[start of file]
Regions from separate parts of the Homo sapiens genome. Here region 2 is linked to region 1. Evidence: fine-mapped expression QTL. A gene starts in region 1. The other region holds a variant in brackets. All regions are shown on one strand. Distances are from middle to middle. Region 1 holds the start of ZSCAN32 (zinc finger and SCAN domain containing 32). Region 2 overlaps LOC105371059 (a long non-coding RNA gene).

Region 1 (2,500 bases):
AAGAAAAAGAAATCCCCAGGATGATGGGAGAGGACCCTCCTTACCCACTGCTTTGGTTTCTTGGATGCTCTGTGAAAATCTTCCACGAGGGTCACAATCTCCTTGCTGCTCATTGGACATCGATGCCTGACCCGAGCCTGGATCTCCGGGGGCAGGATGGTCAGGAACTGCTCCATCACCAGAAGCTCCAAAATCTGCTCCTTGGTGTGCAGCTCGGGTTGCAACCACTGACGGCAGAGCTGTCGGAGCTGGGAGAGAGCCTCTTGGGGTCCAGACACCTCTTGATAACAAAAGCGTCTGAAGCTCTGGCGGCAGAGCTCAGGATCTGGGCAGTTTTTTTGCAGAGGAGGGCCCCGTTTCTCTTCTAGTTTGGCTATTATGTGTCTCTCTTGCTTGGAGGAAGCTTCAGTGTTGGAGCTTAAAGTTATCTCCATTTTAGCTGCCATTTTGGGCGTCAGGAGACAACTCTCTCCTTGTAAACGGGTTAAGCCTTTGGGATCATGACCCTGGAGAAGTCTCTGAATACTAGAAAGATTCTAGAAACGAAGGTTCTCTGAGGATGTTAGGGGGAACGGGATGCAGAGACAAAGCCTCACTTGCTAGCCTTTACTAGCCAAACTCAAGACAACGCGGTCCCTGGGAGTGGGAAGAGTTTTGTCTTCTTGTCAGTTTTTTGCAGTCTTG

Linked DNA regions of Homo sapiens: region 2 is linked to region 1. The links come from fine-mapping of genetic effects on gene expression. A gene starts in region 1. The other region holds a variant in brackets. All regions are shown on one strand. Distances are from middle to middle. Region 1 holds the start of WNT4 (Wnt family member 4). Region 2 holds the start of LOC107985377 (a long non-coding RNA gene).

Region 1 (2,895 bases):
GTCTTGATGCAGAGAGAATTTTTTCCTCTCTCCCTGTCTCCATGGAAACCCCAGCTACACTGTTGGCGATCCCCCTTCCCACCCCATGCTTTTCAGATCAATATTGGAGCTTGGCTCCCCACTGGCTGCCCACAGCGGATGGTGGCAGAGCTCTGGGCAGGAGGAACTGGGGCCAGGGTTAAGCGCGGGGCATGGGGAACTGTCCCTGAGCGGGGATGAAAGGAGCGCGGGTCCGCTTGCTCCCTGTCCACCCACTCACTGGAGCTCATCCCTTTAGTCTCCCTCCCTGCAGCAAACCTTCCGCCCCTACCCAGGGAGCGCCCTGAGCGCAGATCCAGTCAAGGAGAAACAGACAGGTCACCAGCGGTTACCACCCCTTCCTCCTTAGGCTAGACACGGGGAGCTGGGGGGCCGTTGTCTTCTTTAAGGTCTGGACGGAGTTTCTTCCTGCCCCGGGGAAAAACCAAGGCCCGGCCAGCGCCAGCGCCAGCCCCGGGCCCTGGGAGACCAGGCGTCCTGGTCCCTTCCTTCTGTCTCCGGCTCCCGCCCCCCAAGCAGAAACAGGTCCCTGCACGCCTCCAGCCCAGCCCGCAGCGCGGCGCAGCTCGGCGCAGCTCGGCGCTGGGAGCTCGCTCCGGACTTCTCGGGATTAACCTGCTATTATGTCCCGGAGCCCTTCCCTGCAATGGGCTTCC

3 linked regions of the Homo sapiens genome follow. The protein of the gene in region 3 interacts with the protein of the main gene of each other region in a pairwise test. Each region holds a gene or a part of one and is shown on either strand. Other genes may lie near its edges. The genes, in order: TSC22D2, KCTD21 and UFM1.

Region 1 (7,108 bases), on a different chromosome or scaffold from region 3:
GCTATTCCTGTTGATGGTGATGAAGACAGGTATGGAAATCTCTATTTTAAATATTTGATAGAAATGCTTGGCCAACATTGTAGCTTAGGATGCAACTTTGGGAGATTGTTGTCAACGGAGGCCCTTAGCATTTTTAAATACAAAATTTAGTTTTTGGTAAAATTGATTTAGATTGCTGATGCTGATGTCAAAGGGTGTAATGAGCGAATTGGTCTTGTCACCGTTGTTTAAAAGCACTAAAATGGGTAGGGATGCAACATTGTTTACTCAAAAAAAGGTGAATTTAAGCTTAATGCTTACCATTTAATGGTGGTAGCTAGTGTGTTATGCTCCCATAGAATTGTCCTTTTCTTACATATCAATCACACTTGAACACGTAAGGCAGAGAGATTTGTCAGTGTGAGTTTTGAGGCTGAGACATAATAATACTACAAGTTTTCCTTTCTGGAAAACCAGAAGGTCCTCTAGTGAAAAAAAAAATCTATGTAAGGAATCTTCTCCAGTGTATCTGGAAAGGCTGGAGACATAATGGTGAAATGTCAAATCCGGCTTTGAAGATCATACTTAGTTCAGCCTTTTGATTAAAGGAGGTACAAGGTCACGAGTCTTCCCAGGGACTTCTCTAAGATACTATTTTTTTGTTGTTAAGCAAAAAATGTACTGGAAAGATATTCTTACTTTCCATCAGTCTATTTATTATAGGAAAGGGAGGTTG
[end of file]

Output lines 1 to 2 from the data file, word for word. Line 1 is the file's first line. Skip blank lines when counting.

Regions from separate parts of the Homo sapiens genome. Here region 2 is linked to region 1. Evidence: fine-mapped expression QTL. A gene starts in region 1. The other region holds a variant in brackets. All regions are shown on one strand. Distances are from middle to middle. Region 1 holds the start of ZSCAN32 (zinc finger and SCAN domain containing 32). Region 2 overlaps LOC105371059 (a long non-coding RNA gene).

Region 1 (2,500 bases):